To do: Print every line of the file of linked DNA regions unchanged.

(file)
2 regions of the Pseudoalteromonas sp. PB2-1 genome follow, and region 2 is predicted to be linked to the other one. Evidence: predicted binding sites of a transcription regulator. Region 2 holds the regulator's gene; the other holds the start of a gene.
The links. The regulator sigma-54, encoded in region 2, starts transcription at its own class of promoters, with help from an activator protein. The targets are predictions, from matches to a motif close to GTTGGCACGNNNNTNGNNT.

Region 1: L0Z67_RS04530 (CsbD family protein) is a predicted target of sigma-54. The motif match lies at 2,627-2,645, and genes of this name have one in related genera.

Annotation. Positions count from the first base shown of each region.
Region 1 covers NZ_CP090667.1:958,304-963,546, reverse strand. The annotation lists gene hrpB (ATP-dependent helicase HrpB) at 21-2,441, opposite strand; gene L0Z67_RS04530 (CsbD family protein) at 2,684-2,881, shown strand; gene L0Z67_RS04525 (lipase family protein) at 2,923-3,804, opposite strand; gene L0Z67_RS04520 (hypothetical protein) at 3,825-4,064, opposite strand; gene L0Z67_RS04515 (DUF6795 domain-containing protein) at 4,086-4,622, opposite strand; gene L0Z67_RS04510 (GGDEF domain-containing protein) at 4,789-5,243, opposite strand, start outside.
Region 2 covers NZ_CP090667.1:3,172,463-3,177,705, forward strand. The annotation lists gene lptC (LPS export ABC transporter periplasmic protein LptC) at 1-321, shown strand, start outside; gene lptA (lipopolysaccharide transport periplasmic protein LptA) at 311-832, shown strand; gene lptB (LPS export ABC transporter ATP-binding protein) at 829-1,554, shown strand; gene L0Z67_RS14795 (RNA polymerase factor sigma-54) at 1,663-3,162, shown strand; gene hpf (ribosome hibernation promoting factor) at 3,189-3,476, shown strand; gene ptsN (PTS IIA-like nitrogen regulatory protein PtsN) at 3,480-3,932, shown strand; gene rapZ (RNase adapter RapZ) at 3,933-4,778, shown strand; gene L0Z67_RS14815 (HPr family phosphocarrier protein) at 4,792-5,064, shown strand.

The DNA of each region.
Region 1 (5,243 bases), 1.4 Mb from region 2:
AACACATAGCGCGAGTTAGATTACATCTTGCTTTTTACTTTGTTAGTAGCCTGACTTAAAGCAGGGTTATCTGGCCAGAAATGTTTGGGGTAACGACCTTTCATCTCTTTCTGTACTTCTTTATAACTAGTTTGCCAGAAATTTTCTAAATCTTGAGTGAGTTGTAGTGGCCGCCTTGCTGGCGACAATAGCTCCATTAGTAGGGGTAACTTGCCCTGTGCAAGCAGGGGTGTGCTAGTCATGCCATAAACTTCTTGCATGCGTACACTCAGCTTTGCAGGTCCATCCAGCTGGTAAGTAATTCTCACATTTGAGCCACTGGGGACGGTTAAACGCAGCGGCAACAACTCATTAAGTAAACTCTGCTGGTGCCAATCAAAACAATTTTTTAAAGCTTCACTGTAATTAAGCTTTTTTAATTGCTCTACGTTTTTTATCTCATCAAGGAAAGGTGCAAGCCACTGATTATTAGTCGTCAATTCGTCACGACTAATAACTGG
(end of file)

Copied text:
2 regions of the Pseudoalteromonas sp. PB2-1 genome follow, and region 2 is predicted to be linked to the other one. Evidence: predicted binding sites of a transcription regulator. Region 2 holds the regulator's gene; the other holds the start of a gene.
The links. The regulator sigma-54, encoded in region 2, starts transcription at its own class of promoters, with help from an activator protein. The targets are predictions, from matches to a motif close to GTTGGCACGNNNNTNGNNT.

Region 1: L0Z67_RS04530 (CsbD family protein) is a predicted target of sigma-54. The motif match lies at 2,627-2,645, and genes of this name have one in related genera.

Annotation. Positions count from the first base shown of each region.
Region 1 covers NZ_CP090667.1:958,304-963,546, reverse strand. The annotation lists gene hrpB (ATP-dependent helicase HrpB) at 21-2,441, opposite strand; gene L0Z67_RS04530 (CsbD family protein) at 2,684-2,881, shown strand; gene L0Z67_RS04525 (lipase family protein) at 2,923-3,804, opposite strand; gene L0Z67_RS04520 (hypothetical protein) at 3,825-4,064, opposite strand; gene L0Z67_RS04515 (DUF6795 domain-containing protein) at 4,086-4,622, opposite strand; gene L0Z67_RS04510 (GGDEF domain-containing protein) at 4,789-5,243, opposite strand, start outside.
Region 2 covers NZ_CP090667.1:3,172,463-3,177,705, forward strand. The annotation lists gene lptC (LPS export ABC transporter periplasmic protein LptC) at 1-321, shown strand, start outside; gene lptA (lipopolysaccharide transport periplasmic protein LptA) at 311-832, shown strand; gene lptB (LPS export ABC transporter ATP-binding protein) at 829-1,554, shown strand; gene L0Z67_RS14795 (RNA polymerase factor sigma-54) at 1,663-3,162, shown strand; gene hpf (ribosome hibernation promoting factor) at 3,189-3,476, shown strand; gene ptsN (PTS IIA-like nitrogen regulatory protein PtsN) at 3,480-3,932, shown strand; gene rapZ (RNase adapter RapZ) at 3,933-4,778, shown strand; gene L0Z67_RS14815 (HPr family phosphocarrier protein) at 4,792-5,064, shown strand.

The DNA of each region.
Region 1 (5,243 bases), 1.4 Mb from region 2:
AACACATAGCGCGAGTTAGATTACATCTTGCTTTTTACTTTGTTAGTAGCCTGACTTAAAGCAGGGTTATCTGGCCAGAAATGTTTGGGGTAACGACCTTTCATCTCTTTCTGTACTTCTTTATAACTAGTTTGCCAGAAATTTTCTAAATCTTGAGTGAGTTGTAGTGGCCGCCTTGCTGGCGACAATAGCTCCATTAGTAGGGGTAACTTGCCCTGTGCAAGCAGGGGTGTGCTAGTCATGCCATAAACTTCTTGCATGCGTACACTCAGCTTTGCAGGTCCATCCAGCTGGTAAGTAATTCTCACATTTGAGCCACTGGGGACGGTTAAACGCAGCGGCAACAACTCATTAAGTAAACTCTGCTGGTGCCAATCAAAACAATTTTTTAAAGCTTCACTGTAATTAAGCTTTTTTAATTGCTCTACGTTTTTTATCTCATCAAGGAAAGGTGCAAGCCACTGATTATTAGTCGTCAATTCGTCACGACTAATAACTGG